Jaime Pitarch is turning everyday objects in artworks through his artistic vein. He was born in 1963 in Barcelona, Spain, and lives and works there.
Jaime Pitarch creates sculptures, drawings, videos and installations often using humble everyday objects such as a guitar, chair, or household and consumer products. He employs inventive strategies of displacement, re-contextualization and visual punning to peel away at their routine uses and meanings to alter our relationship with such utilitarian items.
Pitarch describes his work as mainly having “… to do with the human being’s inability to identify with the structures he himself has created.” Having been stripped of their functionality, we are free to view them in the alternative narratives the artist provides.
He attended the Chelsea College of Art for painting and received his MFA in painting from the Royal College of Art in London, UK. Pitarch has been exhibiting his work across the globe since the early 90s and is represented in New York City by the Spencer Brownstone Gallery.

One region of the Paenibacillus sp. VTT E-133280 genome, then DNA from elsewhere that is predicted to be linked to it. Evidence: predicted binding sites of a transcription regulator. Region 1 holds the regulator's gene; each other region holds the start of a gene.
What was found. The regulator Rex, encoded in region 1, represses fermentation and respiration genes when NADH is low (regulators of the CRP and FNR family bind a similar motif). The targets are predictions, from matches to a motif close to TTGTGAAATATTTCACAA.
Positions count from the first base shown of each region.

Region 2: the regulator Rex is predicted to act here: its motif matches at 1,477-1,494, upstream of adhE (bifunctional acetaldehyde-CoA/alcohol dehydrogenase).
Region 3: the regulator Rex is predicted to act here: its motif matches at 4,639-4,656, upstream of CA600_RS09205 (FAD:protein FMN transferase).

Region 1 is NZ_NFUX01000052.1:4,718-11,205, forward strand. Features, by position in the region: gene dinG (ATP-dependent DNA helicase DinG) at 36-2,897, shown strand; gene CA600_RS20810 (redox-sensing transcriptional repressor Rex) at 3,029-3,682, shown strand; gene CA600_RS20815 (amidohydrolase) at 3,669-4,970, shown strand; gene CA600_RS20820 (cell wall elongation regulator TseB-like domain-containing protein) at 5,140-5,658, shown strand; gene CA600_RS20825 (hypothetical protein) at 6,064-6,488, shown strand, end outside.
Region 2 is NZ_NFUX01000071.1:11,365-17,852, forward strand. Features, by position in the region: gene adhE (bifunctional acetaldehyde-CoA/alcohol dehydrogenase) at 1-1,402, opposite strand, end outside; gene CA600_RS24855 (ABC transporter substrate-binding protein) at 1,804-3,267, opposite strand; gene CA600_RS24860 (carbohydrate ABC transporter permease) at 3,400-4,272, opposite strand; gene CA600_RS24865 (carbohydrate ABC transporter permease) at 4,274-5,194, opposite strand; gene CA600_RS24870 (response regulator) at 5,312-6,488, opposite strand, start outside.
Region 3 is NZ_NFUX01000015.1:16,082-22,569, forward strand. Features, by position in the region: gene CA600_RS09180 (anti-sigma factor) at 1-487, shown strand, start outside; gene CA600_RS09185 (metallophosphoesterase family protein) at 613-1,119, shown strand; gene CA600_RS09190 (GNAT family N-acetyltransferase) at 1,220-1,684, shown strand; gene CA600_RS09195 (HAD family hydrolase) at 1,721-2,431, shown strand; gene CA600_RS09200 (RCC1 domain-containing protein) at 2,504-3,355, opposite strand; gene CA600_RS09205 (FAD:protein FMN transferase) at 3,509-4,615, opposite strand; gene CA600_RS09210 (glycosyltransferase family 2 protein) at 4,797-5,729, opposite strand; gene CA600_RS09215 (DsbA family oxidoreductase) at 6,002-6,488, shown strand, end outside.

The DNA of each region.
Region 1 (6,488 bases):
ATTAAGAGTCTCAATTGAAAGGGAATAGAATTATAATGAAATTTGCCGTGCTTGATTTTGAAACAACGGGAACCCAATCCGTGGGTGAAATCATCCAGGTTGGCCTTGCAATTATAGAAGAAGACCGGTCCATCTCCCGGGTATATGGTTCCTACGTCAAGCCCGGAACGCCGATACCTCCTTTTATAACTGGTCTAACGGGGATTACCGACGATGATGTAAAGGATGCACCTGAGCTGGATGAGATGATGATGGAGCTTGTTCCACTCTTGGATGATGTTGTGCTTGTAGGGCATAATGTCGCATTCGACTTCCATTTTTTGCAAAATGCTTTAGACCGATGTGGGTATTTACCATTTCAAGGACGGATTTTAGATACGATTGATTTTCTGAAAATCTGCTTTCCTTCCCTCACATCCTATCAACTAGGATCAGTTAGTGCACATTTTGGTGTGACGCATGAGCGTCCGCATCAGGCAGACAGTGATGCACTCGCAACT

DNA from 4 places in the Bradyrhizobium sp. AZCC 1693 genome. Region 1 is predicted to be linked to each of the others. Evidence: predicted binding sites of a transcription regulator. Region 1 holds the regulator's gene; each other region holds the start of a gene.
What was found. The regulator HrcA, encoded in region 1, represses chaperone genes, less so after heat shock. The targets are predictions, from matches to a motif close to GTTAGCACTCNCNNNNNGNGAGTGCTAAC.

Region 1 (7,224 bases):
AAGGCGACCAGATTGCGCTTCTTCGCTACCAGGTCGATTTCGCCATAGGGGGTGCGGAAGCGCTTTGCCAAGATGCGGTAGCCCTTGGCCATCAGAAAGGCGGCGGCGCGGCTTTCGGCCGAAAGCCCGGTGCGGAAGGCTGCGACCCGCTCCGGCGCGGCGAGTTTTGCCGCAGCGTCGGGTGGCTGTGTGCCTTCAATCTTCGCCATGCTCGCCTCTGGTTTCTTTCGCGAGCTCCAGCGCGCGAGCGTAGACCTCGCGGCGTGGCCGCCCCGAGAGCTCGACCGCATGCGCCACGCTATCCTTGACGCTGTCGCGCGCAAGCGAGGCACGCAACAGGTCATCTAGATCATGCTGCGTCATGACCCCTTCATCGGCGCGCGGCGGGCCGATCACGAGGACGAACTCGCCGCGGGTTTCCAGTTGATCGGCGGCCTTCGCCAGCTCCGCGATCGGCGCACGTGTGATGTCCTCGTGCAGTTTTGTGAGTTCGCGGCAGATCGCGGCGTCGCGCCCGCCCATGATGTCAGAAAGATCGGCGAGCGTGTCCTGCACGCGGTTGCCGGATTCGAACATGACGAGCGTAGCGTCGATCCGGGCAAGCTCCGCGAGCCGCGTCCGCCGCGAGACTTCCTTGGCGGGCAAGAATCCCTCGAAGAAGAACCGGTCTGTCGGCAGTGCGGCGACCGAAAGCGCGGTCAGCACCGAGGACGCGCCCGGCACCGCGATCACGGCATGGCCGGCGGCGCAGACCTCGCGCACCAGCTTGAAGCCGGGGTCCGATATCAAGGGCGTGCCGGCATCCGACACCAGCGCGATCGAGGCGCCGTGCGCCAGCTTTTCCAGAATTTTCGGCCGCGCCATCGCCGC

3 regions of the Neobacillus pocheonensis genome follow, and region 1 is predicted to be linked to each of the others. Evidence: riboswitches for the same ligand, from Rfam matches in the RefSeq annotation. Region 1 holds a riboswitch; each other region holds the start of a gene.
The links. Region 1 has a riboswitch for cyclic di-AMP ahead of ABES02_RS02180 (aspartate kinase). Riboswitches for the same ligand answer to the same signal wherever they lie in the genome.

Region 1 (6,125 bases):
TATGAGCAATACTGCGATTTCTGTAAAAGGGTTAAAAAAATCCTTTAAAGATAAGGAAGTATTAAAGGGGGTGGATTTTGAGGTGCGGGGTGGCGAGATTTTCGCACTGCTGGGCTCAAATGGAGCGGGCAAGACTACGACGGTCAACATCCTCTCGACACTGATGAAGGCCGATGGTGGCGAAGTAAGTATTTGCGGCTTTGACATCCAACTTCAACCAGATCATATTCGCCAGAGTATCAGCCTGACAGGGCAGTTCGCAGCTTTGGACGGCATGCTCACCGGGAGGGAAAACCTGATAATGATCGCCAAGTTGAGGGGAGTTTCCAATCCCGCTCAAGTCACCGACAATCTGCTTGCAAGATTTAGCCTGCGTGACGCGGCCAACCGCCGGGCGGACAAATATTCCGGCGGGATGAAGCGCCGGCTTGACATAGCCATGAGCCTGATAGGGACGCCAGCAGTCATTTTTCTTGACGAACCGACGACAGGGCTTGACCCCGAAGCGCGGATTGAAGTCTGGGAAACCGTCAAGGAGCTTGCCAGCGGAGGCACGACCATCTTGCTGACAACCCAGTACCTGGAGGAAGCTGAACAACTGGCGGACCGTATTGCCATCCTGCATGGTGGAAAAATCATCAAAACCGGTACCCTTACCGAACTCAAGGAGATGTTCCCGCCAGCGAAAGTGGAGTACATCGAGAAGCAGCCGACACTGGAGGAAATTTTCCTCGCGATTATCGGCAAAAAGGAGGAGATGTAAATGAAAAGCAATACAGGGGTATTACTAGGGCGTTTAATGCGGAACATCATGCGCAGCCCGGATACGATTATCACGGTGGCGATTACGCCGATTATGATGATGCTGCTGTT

In the widest sense, Pitarch’s work addresses humanity’s inability to identify with the structures we ourselves have created. The sense of loss or inadequacy we feel when faced with these structures (whether we call them culture, setting, society, ..) moves humanity to interpret the world, and ourselves, constantly and intuitively in order to try to insert ourselves into it. Through the use of elements fabricated by man, inhabited by man, or elements that have helped man to construct an idea of himself and of what the world is, Jaime Pitarch addresses notions of time, value and productivity.